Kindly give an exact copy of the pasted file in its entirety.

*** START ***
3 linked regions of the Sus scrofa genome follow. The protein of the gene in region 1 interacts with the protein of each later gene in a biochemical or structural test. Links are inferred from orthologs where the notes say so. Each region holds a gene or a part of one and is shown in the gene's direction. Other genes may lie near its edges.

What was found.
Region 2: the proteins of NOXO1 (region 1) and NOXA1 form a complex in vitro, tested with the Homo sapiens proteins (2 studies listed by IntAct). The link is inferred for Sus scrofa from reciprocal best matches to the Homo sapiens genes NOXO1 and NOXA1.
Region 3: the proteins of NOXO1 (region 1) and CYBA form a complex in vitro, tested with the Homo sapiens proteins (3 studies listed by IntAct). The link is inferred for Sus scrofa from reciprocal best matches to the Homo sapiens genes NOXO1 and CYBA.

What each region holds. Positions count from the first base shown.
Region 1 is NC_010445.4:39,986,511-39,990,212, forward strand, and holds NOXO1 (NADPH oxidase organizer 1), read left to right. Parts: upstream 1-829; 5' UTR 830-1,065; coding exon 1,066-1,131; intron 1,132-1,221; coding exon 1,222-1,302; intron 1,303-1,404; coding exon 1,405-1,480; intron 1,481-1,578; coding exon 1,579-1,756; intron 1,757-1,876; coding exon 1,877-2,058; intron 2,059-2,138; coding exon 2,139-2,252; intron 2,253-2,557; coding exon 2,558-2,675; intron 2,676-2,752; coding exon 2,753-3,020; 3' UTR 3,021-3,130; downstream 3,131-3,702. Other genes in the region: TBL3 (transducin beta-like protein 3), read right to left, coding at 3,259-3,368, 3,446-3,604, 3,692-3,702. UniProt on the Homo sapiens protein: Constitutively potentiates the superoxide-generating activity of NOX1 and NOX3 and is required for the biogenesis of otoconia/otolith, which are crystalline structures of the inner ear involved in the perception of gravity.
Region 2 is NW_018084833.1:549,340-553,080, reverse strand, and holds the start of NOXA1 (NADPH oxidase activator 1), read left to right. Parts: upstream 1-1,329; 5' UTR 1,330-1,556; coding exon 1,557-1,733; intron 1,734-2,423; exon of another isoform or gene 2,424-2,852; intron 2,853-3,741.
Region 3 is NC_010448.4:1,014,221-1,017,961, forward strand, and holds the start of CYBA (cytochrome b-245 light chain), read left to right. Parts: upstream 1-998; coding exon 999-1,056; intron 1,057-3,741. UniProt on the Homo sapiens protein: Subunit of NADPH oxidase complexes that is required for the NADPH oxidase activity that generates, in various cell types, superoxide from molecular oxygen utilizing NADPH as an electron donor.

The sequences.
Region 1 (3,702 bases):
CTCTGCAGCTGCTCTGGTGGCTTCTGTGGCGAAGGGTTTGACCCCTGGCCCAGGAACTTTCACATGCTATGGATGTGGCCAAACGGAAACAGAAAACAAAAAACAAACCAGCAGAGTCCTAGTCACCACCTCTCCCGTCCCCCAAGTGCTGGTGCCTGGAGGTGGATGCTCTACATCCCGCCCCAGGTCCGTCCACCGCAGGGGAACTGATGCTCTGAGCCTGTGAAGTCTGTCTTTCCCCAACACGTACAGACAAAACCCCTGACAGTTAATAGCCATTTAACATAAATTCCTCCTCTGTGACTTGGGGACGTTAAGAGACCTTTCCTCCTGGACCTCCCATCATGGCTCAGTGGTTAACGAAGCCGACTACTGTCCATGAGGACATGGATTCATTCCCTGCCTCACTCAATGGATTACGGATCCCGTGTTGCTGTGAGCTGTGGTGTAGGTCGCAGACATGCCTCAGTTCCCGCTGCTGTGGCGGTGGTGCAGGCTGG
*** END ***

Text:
3 linked regions of the Sus scrofa genome follow. The protein of the gene in region 1 interacts with the protein of each later gene in a biochemical or structural test. Links are inferred from orthologs where the notes say so. Each region holds a gene or a part of one and is shown in the gene's direction. Other genes may lie near its edges.

What was found.
Region 2: the proteins of NOXO1 (region 1) and NOXA1 form a complex in vitro, tested with the Homo sapiens proteins (2 studies listed by IntAct). The link is inferred for Sus scrofa from reciprocal best matches to the Homo sapiens genes NOXO1 and NOXA1.
Region 3: the proteins of NOXO1 (region 1) and CYBA form a complex in vitro, tested with the Homo sapiens proteins (3 studies listed by IntAct). The link is inferred for Sus scrofa from reciprocal best matches to the Homo sapiens genes NOXO1 and CYBA.

What each region holds. Positions count from the first base shown.
Region 1 is NC_010445.4:39,986,511-39,990,212, forward strand, and holds NOXO1 (NADPH oxidase organizer 1), read left to right. Parts: upstream 1-829; 5' UTR 830-1,065; coding exon 1,066-1,131; intron 1,132-1,221; coding exon 1,222-1,302; intron 1,303-1,404; coding exon 1,405-1,480; intron 1,481-1,578; coding exon 1,579-1,756; intron 1,757-1,876; coding exon 1,877-2,058; intron 2,059-2,138; coding exon 2,139-2,252; intron 2,253-2,557; coding exon 2,558-2,675; intron 2,676-2,752; coding exon 2,753-3,020; 3' UTR 3,021-3,130; downstream 3,131-3,702. Other genes in the region: TBL3 (transducin beta-like protein 3), read right to left, coding at 3,259-3,368, 3,446-3,604, 3,692-3,702. UniProt on the Homo sapiens protein: Constitutively potentiates the superoxide-generating activity of NOX1 and NOX3 and is required for the biogenesis of otoconia/otolith, which are crystalline structures of the inner ear involved in the perception of gravity.
Region 2 is NW_018084833.1:549,340-553,080, reverse strand, and holds the start of NOXA1 (NADPH oxidase activator 1), read left to right. Parts: upstream 1-1,329; 5' UTR 1,330-1,556; coding exon 1,557-1,733; intron 1,734-2,423; exon of another isoform or gene 2,424-2,852; intron 2,853-3,741.
Region 3 is NC_010448.4:1,014,221-1,017,961, forward strand, and holds the start of CYBA (cytochrome b-245 light chain), read left to right. Parts: upstream 1-998; coding exon 999-1,056; intron 1,057-3,741. UniProt on the Homo sapiens protein: Subunit of NADPH oxidase complexes that is required for the NADPH oxidase activity that generates, in various cell types, superoxide from molecular oxygen utilizing NADPH as an electron donor.

The sequences.
Region 1 (3,702 bases):
CTCTGCAGCTGCTCTGGTGGCTTCTGTGGCGAAGGGTTTGACCCCTGGCCCAGGAACTTTCACATGCTATGGATGTGGCCAAACGGAAACAGAAAACAAAAAACAAACCAGCAGAGTCCTAGTCACCACCTCTCCCGTCCCCCAAGTGCTGGTGCCTGGAGGTGGATGCTCTACATCCCGCCCCAGGTCCGTCCACCGCAGGGGAACTGATGCTCTGAGCCTGTGAAGTCTGTCTTTCCCCAACACGTACAGACAAAACCCCTGACAGTTAATAGCCATTTAACATAAATTCCTCCTCTGTGACTTGGGGACGTTAAGAGACCTTTCCTCCTGGACCTCCCATCATGGCTCAGTGGTTAACGAAGCCGACTACTGTCCATGAGGACATGGATTCATTCCCTGCCTCACTCAATGGATTACGGATCCCGTGTTGCTGTGAGCTGTGGTGTAGGTCGCAGACATGCCTCAGTTCCCGCTGCTGTGGCGGTGGTGCAGGCTGG